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  • As I earlier pointed out, well, we’re all kinda related. And it’s not at all earth-shattering that some people from India look like they’re of “European-origin”. Because modern Europeans, Central Asians and the Ancestral Northern Indians are all believed to be descendants of a group of people called the Proto-Indo-Europeans. It’s believed they lived around 6000-7000 years ago. Some modern people that are descended from the Proto-Indo-Europeans are French, Germans, Iranians and Pashtuns (a major ethnic group in Afghanistan).  It’s even been found that Europeans and Indians shared a gene for fair skin from a common ancestor- which is why there ARE people who look like your friend. Naturally, fair skin is just relatively rarer in India vs Europe because more parts of India are located in hotter regions. Therefore, there’s more selection pressure for darker skin which has more melanin to protect from the sun- making fair skin rarer, but still possible. 

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(This is a map of the Kurgan Hypothesis, which is currently the most popular theory for how the Proto-Indo-Europeans migrated from their homeland to settle Europe, Central Asia, Iran, India and Turkey etc)

  • Saying Indians are descendants of the Proto-Indo-Europeans is NOT the same as saying they’re of “European origin”. For example, think of the Proto-Indo-Europeans as like the “mother” of Europeans, Central Asians and the Ancestral Northern Indians- they’re like “sibling” groups, not descendants. The original Indo-Europeans were not “European” in the modern sense. I am clarifying this because plenty of colonial-era scientific racism tried to attribute ancient India’s achievements to “European who left Europe for India”- you might have heard the phrase “Aryan” thrown around in Nazi Germany, which was used to mean “blonde hair, blue eyes”. Nazi scientists and historians also abused it to explain away the sophistication of non-European civilisations in Ancient Egypt and India. In reality, ”Aryan” is derived from the ancient Sanskrit word “Arya" which means "noble". Sanskrit is an ancient language still used in classical Indian texts, and is of Proto-Indo-European origin. For example, the name of the country “Iran” actually means “land of the Aryans”- it was the names ancient Iranians (another people descended from the Proto-Indo-Europeans) gave to what others called the Persian Empire for more than a thousand years before the Third Reich. 

image(Sanskrit manuscript)

  • Furthermore, many languages we often separate as “European” and “Asian” like German, English, French, Italian vs. Hindi, Farsi (Persian), Gujarati, Punjabi, Pashto, Sanskrit etc are ALL classified by linguists as belonging to the same Indo-European language family- which all evolved from the original language the Proto-Indo-Europeans spoke. See how artificial the Europe/Asia dichotomy really is, in terms of human genetics and origin of cultures?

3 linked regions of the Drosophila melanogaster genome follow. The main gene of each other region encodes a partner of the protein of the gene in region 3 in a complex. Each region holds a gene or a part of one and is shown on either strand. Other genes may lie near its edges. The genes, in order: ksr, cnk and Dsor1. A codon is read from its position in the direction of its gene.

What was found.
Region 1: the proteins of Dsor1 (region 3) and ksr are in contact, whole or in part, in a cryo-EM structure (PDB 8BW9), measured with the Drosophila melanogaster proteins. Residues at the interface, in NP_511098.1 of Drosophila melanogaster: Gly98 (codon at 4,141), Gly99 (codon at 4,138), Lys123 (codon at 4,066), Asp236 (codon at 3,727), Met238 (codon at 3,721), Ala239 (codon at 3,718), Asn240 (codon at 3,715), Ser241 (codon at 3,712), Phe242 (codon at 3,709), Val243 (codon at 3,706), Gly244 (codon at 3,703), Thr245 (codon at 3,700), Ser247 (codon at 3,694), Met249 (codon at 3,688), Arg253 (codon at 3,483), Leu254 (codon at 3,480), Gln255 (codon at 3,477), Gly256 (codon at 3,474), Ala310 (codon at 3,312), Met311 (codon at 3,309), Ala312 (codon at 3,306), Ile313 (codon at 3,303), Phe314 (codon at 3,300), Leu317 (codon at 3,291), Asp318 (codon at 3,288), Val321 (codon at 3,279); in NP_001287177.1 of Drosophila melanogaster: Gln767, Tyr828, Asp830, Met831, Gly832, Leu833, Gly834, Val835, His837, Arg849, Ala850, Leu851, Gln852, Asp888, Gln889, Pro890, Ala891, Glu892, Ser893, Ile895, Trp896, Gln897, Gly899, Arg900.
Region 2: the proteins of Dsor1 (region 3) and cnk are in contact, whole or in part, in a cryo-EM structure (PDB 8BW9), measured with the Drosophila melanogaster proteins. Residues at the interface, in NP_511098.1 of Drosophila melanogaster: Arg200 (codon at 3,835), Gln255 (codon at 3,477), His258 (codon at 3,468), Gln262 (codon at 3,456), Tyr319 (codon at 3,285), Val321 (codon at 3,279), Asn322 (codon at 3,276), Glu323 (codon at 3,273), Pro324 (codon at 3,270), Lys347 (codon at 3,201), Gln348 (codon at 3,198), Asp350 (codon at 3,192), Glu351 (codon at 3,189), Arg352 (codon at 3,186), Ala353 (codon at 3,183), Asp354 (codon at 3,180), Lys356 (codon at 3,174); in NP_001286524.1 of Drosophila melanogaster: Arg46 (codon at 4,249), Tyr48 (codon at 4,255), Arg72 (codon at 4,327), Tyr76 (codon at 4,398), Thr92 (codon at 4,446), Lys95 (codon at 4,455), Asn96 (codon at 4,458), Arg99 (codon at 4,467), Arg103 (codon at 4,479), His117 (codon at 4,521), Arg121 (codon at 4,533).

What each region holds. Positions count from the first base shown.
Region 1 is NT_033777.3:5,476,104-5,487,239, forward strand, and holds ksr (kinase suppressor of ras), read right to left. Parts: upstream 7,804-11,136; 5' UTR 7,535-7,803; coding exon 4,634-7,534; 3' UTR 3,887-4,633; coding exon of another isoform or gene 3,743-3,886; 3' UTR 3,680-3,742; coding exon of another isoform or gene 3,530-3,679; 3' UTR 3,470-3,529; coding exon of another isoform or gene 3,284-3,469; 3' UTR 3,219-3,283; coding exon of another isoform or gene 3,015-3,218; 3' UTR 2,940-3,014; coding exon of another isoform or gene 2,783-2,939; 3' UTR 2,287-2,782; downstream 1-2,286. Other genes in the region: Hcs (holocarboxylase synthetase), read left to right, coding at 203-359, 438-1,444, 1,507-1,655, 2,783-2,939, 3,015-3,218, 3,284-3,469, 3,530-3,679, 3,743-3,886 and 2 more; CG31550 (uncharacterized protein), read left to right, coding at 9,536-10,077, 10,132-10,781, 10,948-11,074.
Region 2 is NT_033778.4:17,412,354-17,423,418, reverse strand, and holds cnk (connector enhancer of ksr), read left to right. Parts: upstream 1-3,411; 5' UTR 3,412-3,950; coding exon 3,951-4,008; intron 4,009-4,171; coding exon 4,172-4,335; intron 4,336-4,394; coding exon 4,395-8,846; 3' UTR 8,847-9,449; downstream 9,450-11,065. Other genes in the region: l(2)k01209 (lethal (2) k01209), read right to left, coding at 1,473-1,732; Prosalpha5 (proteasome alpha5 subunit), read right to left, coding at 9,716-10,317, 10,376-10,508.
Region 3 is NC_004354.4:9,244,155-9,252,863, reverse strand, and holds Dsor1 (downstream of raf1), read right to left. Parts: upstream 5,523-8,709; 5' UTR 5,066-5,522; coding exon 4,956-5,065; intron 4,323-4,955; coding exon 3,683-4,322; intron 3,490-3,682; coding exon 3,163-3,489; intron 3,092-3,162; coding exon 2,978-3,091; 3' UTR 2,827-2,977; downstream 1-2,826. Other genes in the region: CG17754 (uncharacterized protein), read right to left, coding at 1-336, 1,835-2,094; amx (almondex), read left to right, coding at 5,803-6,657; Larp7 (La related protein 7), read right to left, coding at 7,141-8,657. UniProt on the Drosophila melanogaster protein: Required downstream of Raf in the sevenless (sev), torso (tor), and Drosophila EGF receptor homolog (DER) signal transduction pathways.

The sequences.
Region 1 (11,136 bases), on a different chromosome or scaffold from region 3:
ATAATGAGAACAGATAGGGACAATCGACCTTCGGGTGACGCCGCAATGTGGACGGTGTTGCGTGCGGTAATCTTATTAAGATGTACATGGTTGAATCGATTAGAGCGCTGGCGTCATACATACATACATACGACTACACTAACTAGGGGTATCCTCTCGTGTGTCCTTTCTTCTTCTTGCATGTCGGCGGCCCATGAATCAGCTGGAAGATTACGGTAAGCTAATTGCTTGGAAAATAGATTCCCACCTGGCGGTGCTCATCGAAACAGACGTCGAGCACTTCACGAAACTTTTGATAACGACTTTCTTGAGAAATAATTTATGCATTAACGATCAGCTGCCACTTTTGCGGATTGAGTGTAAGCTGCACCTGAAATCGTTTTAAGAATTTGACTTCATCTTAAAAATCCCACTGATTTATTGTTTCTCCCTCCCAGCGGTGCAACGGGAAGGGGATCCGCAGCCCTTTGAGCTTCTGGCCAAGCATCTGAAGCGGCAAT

4. Finally- there’s plenty of modern proof that the region we call Europe today does NOT have a monopoly on producing people with blonde hair, fair skin and green eyes.

This is Aishwarya Rai Bachchan, a popular Indian Bollywood actress who is also known for her striking blue-green eyes. She’s 100% Indian- she was born in Mangalore, India to Indian parents. 

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This is a couple at their wedding- the lady on the left is Indian, from the Southern Indian city of Hyderabad. Her husband is Ethiopian.image

This is a photo of a boy and a woman who is likely his mother, taken in Turkey.

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This is a girl from Darfur, Sudan- an area that has more than 30 ethnic groups.

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This is a Nuristani girl. The Nuristani people are an ethnic group from Afghanistan. 

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5. And in the first place, what makes up a person’s identity IS NOT JUST HOW MUCH or HOW LITTLE MELANIN THEY HAVE.

  • Tell your friend she is 100% Indian, because what makes up her identity is not just how she looks. Identity is what feels most natural to her, and if that identity is indeed very intertwined with major aspects of Indian culture- then well, she IS Indian and noone can say otherwise. 
  • Those people had no right to make her feel awful and “not-Indian enough” because it’s clear she identifies as such due to actually being born there and also practising major aspects of Indian culture. The best example I can think of to explain this is how in the US, people sometimes use the term “Latino” as a race category, with the stereotype that all latinos must have tanned skin and dark hair. In reality, it’s more of a cultural identity. The are fair haired-latinos and darker-skinned latinos whose ancestors included the African slaves brought to the Americas four hundred years ago. But what really makes them “Latino” or “Hispanic” is their upbringing- growing up in the environment of Latin America, which is culturally a syncretic fusion of Amerindian, African, Spanish, Portuguese and other European influences.